Directed by Alejandro González Iñárritu, The Revenant is an excruciating and almost choking survival tale of the legendary frontiersman, Hugh Glass. The movie is a study in the strength of the human spirit, the indomitable character at the face of imminent death and the lives of mercenaries and traders during the 1800s. The story is a straight up revenge drama of a man left to die in the wilderness by his troupes and the only thing keeping him alive are vengeance for his deceased son and the guiding spirit of his wife who appears to mutter to him through the chilling air of the mountains to “keep breathing”.
Iñárritu has mastered the art of weaving stories around protagonists with their backs to the wall. Be it the modern locales of New York or the dangerous and never ending terrains of the Rockies, both Birdman (the highly decorated Oscar winner from last year) and The Revenant this year are triumphant journeys of great measures. The story works best because the audience is entwined in the action from the initial few minutes itself. Master cinematographer Emmanuel Lubezki uses video game like POV camera work to make the set pieces tense with a sense of danger lurking in the vicinity. Iñárritu juxtaposes frenzied combat scenes with scenes in complete silence and struggle and the affects are magnificent.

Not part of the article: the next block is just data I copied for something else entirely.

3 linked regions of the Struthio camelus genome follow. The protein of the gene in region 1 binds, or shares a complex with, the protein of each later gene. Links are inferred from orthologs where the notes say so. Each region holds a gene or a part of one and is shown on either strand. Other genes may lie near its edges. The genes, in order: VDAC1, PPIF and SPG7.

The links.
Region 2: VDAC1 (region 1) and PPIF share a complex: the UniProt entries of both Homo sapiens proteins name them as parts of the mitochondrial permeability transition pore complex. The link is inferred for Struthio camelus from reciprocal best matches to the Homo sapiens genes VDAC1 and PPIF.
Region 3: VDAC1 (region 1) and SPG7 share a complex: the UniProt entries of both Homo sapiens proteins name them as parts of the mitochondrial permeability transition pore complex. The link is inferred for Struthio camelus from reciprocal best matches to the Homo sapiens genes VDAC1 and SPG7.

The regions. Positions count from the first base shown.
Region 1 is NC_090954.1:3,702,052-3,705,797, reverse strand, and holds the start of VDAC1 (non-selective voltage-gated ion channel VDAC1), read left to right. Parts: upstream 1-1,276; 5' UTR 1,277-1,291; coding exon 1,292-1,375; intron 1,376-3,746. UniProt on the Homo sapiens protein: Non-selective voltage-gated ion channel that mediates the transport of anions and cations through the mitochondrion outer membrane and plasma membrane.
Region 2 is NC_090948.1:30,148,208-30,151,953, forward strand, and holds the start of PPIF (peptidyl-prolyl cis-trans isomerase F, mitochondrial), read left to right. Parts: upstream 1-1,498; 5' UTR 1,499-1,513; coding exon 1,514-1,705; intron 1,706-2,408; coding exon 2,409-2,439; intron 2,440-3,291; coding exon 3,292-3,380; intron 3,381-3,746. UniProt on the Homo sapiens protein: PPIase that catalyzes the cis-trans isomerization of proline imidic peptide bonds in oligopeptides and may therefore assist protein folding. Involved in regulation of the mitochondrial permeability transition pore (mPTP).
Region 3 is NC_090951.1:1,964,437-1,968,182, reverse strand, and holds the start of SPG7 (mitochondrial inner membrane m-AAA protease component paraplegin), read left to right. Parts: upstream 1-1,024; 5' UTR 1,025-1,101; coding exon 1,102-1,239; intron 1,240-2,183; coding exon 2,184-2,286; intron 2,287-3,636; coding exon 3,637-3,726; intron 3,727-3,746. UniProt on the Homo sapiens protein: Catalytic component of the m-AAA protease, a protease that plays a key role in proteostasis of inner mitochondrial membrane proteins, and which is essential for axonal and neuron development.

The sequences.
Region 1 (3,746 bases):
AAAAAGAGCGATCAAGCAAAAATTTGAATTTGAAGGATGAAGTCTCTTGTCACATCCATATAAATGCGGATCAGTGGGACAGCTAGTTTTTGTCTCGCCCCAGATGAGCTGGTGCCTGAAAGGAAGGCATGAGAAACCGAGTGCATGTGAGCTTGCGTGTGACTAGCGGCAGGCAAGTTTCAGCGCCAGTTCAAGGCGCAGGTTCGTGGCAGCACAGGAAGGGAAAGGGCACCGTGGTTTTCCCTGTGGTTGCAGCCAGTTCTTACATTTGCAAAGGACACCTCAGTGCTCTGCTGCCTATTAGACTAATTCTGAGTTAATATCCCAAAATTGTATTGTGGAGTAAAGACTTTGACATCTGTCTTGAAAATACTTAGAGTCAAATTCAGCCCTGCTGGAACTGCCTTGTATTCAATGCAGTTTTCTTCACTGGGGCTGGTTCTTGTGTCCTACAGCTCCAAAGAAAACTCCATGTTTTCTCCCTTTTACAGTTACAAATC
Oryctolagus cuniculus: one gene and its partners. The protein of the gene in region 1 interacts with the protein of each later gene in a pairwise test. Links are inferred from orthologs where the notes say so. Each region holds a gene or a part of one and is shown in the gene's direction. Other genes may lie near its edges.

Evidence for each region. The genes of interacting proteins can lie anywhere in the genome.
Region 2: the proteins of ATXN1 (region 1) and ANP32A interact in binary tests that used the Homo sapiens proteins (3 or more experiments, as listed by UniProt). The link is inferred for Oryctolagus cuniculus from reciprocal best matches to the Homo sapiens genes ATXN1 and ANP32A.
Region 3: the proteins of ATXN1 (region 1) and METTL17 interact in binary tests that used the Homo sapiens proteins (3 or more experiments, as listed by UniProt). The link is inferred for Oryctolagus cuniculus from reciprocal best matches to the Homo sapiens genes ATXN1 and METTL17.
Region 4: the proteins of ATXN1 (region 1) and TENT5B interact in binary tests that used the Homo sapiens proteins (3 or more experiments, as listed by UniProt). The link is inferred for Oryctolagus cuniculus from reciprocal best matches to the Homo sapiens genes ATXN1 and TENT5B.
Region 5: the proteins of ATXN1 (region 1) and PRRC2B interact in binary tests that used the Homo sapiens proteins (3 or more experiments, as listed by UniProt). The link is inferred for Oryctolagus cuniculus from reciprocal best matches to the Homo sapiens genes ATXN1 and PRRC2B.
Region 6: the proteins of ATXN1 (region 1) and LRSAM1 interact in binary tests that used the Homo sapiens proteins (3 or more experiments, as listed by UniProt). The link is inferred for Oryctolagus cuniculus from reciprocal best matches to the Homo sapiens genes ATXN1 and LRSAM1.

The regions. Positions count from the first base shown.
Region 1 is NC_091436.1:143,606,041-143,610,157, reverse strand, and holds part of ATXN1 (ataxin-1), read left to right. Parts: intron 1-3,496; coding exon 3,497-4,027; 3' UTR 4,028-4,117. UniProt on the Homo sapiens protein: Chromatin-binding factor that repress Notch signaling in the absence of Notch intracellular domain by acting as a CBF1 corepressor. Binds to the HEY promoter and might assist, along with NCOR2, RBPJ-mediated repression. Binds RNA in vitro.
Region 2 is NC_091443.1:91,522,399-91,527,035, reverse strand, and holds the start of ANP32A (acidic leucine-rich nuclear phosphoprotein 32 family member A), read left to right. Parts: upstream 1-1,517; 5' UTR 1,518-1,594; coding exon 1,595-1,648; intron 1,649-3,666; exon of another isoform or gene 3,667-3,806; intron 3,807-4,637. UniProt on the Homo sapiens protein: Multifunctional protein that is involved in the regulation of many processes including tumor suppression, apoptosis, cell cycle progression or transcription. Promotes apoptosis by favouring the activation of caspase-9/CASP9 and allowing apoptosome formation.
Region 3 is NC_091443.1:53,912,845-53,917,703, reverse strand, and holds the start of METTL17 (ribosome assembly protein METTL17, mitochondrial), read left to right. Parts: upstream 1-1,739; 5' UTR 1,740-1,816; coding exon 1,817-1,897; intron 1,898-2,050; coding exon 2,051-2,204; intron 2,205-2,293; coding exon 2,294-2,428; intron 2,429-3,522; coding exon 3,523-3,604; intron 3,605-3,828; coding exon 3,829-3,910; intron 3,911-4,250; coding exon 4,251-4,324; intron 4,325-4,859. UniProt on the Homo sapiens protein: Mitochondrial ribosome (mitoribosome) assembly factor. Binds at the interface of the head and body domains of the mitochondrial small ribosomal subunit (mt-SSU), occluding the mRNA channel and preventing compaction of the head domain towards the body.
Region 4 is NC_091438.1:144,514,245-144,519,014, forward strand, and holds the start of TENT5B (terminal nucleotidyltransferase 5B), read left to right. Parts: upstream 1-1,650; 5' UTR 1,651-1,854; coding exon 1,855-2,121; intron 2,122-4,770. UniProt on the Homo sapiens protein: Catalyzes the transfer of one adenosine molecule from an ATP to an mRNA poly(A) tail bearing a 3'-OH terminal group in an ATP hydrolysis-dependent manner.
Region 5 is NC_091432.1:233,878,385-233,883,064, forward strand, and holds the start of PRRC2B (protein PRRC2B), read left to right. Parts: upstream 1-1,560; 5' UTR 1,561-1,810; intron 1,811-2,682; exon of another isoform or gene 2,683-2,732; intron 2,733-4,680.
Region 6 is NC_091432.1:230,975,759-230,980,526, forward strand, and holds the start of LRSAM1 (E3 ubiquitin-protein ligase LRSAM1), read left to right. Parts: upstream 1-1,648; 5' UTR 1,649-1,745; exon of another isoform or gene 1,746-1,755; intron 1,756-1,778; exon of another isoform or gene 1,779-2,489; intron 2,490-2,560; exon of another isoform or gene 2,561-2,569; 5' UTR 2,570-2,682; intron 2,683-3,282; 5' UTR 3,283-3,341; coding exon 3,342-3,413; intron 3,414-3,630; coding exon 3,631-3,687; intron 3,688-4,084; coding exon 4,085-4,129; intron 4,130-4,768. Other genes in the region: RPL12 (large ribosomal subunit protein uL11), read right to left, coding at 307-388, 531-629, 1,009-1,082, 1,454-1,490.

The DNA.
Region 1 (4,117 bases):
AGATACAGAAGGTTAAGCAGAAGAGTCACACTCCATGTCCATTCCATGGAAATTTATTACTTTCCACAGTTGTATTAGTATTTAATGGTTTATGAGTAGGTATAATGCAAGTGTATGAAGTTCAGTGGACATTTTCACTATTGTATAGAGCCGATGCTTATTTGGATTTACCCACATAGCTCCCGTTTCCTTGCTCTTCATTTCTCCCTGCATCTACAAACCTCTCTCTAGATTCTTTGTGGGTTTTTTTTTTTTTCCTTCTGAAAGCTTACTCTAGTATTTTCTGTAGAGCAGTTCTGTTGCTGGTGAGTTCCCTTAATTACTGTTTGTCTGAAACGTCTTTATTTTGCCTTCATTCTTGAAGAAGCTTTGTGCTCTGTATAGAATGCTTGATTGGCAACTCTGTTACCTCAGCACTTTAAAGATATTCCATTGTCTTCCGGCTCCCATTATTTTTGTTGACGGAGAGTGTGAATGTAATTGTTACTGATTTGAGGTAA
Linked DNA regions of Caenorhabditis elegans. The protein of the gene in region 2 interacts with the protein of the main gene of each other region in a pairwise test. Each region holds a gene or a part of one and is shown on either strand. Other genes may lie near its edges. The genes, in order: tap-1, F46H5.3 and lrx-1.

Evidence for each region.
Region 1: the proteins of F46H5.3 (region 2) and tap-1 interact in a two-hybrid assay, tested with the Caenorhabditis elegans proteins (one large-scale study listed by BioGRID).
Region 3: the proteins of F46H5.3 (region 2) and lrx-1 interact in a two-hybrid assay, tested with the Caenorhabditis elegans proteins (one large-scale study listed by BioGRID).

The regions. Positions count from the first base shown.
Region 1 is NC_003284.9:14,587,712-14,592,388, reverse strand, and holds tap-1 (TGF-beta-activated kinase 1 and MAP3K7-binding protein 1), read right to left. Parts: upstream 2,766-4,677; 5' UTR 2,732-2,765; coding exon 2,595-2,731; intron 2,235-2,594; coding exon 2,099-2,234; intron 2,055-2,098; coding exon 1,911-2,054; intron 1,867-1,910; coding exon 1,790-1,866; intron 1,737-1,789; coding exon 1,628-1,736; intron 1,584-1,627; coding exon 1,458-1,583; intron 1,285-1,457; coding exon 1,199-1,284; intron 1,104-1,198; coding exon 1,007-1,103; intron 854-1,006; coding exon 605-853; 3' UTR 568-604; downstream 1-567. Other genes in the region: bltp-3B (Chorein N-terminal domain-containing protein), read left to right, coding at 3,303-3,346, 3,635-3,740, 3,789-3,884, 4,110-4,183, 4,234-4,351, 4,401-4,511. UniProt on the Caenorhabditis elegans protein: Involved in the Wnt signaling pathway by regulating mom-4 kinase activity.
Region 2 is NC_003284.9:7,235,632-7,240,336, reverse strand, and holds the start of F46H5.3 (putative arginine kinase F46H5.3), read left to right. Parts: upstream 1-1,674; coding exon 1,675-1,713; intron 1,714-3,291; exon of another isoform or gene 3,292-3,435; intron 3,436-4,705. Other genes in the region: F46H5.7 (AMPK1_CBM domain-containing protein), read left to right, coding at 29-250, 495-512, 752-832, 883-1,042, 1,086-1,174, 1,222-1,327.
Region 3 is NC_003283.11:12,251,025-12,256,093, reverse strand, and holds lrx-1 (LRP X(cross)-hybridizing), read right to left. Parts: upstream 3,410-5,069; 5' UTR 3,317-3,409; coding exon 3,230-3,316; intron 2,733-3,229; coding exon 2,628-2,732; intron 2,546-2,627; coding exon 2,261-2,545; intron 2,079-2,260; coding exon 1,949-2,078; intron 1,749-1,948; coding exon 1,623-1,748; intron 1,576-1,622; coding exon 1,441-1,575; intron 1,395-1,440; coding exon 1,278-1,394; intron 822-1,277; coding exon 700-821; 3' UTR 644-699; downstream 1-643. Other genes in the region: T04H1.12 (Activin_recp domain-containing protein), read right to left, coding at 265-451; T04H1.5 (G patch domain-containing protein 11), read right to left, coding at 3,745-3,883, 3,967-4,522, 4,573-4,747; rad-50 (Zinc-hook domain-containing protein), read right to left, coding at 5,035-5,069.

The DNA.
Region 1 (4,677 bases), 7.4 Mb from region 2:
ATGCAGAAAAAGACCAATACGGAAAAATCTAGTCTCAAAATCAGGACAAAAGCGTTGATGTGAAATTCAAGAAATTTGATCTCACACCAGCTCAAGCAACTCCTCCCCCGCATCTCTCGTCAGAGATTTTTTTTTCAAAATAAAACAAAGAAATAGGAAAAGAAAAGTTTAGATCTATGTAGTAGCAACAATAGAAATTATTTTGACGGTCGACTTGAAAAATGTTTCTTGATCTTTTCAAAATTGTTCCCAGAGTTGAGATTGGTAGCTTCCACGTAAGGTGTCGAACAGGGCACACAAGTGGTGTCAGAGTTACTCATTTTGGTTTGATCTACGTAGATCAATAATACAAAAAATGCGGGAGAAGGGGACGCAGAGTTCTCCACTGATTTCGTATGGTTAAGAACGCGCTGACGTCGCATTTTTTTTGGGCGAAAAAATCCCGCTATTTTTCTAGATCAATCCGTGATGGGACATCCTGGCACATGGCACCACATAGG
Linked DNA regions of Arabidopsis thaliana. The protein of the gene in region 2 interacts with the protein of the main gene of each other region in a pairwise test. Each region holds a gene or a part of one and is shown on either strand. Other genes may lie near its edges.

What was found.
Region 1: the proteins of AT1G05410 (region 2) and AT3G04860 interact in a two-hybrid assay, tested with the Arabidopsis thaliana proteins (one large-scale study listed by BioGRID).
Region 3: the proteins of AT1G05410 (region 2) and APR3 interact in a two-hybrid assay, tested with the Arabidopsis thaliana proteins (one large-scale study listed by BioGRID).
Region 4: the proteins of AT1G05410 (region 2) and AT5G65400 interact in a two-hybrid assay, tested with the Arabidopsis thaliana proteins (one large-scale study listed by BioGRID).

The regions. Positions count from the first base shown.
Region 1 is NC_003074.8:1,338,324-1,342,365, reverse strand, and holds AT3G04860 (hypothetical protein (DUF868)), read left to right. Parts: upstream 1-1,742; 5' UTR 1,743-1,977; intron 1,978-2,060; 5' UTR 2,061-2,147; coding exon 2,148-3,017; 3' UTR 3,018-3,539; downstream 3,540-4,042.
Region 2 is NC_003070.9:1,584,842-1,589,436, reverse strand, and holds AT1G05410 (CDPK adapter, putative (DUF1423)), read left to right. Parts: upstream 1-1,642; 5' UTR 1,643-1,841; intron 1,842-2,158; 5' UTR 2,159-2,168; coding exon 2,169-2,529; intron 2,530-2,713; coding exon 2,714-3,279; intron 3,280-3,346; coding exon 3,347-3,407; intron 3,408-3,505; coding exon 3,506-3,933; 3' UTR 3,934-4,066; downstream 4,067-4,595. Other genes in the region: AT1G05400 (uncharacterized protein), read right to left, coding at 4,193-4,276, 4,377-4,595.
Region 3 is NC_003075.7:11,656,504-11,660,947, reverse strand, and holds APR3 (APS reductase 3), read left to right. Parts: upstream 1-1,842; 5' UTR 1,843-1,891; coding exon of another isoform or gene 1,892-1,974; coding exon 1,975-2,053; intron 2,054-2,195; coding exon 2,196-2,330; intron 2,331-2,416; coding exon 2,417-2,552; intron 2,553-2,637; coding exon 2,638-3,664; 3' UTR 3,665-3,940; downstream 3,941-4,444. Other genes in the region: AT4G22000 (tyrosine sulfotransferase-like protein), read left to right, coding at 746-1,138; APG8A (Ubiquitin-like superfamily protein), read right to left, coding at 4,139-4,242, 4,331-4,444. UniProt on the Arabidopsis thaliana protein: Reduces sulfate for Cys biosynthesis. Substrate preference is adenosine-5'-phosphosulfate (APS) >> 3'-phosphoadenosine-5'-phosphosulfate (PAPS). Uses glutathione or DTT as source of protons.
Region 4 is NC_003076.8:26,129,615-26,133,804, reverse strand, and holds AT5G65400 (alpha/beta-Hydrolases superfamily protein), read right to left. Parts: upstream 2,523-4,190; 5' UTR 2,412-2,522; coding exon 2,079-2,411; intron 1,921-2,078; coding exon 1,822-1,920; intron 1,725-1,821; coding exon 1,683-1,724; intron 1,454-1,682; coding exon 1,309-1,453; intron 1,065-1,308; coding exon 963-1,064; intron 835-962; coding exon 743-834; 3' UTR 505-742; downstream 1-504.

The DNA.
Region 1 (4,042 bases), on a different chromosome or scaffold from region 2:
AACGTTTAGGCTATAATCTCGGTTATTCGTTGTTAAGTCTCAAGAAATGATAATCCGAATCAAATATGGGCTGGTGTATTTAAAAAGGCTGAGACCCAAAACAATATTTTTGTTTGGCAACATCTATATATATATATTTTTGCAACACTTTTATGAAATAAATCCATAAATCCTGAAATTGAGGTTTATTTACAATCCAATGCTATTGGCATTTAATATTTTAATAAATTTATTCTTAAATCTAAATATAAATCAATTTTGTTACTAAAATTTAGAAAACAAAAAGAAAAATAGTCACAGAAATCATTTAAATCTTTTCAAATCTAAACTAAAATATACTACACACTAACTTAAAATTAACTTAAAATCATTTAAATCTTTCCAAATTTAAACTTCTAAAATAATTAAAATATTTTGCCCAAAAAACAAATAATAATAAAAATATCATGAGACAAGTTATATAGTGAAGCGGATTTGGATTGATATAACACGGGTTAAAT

The Revenant is the story of Hugh Glass (played with a commitment exceeding hundred percent by Leonardo DiCaprio) who was part of a fur trapper company enrolled to guide the traders in their ascend of the Missouri during the winter. Iñárritu and Lubezki do exceptionally well to capture the overwhelming feel of the mountains which act as a natural foe rather than a visually appealing background. Glass is acquainted with the landscape, as he had lived with the Pawnee tribes and also married one of theirs. His wife got killed in an ambush and from then on his son has been his constant companion during expeditions such as the one for which he is most known for in history. As luck would have it, Glass gets attacked by a grizzly and is rendered half dead. This scene is sure to be etched in the audience’s memory for a long time due to the sheer gruesomeness and vividness of the tussle. His leader values his knowledge of the area and does his best to revive him, but surrenders to the fact that Glass may not make it. Eventually the troupe proceeds on after assigning two of their men, the ill tempered and bordering on psychotic, Fitzgerald (Played by Tom Hardy) and the young Bridger to tend to the fast deteriorating Glass. Fitzgerald becomes increasingly restless at the futile assignment of tending to a guy counting his last breaths. At last, his nature gets the better of him and he kills Glass’s son in a fit of rage and buries Glass and elopes from the scene with young Bridger who was not a conniving partner in the crimes committed by Fitzgerald.
The rest of the story mostly focuses on the improbable journey taken by Glass to avenge his son’s death. In between he is attacked by the Ree army, helped by a native who was himself occupied with grief and revenge and the turmoils faced at the hands of mother nature. The end is predictable yet satisfying. But it’s the journey which is to be savoured here.